Data suggests air travel recovery and continued inventory draws: File Image/PixaBay
A return of risk appetite was exhibited on Tuesday in the stock futures sector due to encouraging economic numbers and Russia becoming the first country in the world to distribute a Covid-19 vaccine - but the enthusiasm wasn't shared by crude traders, who cited a stalled U.S. stimulus package and rising infection rates as the reasons for causing oil prices to fall about 1 percent.
Brent fell 49 cents, or 1.1 percent, to settle at $44.50 per barrel, and West Texas Intermediate fell 33 cents, or 0.8 percent, to finish at $41.61 per barrel.
Perhaps proving that crude traders won't be denied their concerns even in the face of remarkably positive news, the oil losses were incurred in spite of a rally in European stocks, which rose for a third straight session as automakers gained on firm sales data from China; also, Euroilstock data showed that European refinery crude intake in July rose 3.3 percent from June.
Bart Melek, TD Securities
We still continue to have an overhang
Further, official figures showed that while U.S. passenger airline traffic was down 80 percent year on year in June, it still rose to nearly twice May's levels; and if that wasn't enough, the U.S. Department of Energy reported that energy companies have begun taking back millions of barrels of oil from the government's emergency stockpile after renting storage to manage a glut of crude this spring.
Plus, after Tuesday's session settled the American Petroleum Institute showed that crude stocks fell by 4 million barrels last week, more than analysts' expectations of a 2.9 million-barrel draw.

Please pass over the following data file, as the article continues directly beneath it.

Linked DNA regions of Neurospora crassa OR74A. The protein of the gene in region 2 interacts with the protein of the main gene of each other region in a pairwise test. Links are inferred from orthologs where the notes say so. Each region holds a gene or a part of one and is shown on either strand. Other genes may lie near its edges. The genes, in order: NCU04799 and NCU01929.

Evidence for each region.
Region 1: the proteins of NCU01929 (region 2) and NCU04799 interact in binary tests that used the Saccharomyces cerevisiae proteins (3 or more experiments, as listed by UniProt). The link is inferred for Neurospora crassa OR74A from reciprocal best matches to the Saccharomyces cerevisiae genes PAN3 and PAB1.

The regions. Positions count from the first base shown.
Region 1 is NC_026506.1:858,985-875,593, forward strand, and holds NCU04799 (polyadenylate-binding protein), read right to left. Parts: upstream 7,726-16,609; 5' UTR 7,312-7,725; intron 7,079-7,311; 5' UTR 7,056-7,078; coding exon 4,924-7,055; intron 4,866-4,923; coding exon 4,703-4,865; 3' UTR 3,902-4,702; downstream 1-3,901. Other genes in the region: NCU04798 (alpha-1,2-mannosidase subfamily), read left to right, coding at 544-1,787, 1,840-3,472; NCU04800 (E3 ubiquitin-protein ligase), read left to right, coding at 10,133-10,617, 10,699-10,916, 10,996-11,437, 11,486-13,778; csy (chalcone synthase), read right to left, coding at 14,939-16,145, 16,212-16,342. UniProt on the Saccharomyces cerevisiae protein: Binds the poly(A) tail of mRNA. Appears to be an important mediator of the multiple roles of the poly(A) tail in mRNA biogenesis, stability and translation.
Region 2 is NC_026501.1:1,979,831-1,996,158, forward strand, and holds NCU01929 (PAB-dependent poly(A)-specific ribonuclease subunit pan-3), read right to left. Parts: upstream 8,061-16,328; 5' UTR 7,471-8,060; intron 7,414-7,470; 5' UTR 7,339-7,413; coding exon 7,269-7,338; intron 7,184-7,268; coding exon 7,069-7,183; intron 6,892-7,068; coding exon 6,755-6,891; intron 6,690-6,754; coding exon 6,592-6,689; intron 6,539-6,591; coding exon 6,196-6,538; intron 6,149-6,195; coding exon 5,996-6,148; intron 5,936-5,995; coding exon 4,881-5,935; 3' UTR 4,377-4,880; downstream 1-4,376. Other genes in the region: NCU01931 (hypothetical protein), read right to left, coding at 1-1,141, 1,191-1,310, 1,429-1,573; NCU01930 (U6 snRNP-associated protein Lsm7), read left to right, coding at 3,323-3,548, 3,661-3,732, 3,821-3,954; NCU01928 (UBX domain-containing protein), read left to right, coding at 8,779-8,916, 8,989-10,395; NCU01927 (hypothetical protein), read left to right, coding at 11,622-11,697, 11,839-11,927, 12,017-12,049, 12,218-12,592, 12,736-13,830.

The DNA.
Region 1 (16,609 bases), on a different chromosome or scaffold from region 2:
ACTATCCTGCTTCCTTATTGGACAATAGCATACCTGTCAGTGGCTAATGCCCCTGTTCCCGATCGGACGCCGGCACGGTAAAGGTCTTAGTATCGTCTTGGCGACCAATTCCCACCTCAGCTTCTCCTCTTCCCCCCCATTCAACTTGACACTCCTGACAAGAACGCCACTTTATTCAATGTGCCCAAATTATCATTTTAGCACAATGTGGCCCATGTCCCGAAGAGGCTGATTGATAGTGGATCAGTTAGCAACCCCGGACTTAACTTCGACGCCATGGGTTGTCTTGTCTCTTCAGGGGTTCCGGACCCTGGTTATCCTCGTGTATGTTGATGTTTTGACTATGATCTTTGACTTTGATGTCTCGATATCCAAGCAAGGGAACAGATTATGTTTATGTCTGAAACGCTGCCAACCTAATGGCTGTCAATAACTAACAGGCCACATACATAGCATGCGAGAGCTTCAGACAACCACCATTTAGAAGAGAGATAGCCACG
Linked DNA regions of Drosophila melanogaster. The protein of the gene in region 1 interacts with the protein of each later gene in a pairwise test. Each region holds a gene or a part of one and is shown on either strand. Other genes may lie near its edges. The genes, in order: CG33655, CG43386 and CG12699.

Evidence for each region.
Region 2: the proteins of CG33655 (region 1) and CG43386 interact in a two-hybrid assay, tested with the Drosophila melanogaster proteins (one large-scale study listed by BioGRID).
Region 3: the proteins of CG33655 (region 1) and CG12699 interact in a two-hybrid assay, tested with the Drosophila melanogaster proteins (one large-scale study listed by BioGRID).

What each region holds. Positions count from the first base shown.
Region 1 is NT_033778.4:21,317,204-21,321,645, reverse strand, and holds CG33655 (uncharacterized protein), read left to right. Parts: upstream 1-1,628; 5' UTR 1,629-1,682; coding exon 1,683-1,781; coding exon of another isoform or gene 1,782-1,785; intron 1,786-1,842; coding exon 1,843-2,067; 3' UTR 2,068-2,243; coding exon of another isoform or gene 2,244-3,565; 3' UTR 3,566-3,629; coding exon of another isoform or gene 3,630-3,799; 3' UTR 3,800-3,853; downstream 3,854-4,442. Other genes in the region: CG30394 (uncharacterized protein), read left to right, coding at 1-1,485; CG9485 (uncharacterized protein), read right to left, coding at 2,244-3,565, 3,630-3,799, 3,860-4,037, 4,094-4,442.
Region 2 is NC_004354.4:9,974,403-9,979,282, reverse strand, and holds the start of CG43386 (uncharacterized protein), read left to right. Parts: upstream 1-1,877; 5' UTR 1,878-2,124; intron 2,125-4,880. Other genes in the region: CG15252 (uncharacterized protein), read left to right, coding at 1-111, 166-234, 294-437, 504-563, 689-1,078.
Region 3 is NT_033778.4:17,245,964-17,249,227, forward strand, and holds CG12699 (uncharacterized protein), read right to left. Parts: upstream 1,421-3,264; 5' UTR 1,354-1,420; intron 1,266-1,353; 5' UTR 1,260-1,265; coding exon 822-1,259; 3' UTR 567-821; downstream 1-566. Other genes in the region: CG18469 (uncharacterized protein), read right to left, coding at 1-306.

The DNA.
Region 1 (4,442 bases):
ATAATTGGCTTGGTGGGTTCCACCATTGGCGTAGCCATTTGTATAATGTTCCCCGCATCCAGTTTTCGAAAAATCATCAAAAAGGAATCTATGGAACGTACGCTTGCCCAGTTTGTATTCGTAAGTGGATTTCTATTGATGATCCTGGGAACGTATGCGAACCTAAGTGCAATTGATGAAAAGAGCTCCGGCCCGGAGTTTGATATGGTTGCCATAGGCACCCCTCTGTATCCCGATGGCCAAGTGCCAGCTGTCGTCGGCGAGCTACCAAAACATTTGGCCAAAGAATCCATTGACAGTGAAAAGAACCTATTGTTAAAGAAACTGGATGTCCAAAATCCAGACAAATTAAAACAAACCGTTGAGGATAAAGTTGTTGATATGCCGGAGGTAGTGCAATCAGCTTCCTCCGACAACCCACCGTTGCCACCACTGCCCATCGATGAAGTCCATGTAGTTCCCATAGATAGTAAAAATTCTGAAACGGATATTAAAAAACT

However, while Dow futures rose on the strength of Russian president Vladimir Putin announcing that his country's Covid vaccine has passed all required checks and mass vaccination will begin in October (reportedly his daughter has already been given it), crude traders chose to focus on concerns that the vaccine's rushed development may have compromised its safety.
Gary Cunningham, director of market research at Tradition Energy, said, "Now there's doubt coming out on the stimulus package and the Russian news as well."
As for declining crude supplies, Bart Melek, head of global commodity strategy at TD Securities, complained that "We still continue to have an overhang and a significant amount of spare capacity within OPEC [the Organization of the Petroleum Exporting Countries]."
Traders also ignored U.S. president Donald Trump announcing that Washington will purchase 100 million doses of Moderna's vaccine, currently in late-stage human trials.
Also curiously underplayed on Tuesday were reports that another 16 U.S. energy firms filed for protection from creditors last month, due to oil prices still below levels that are profitable for many companies.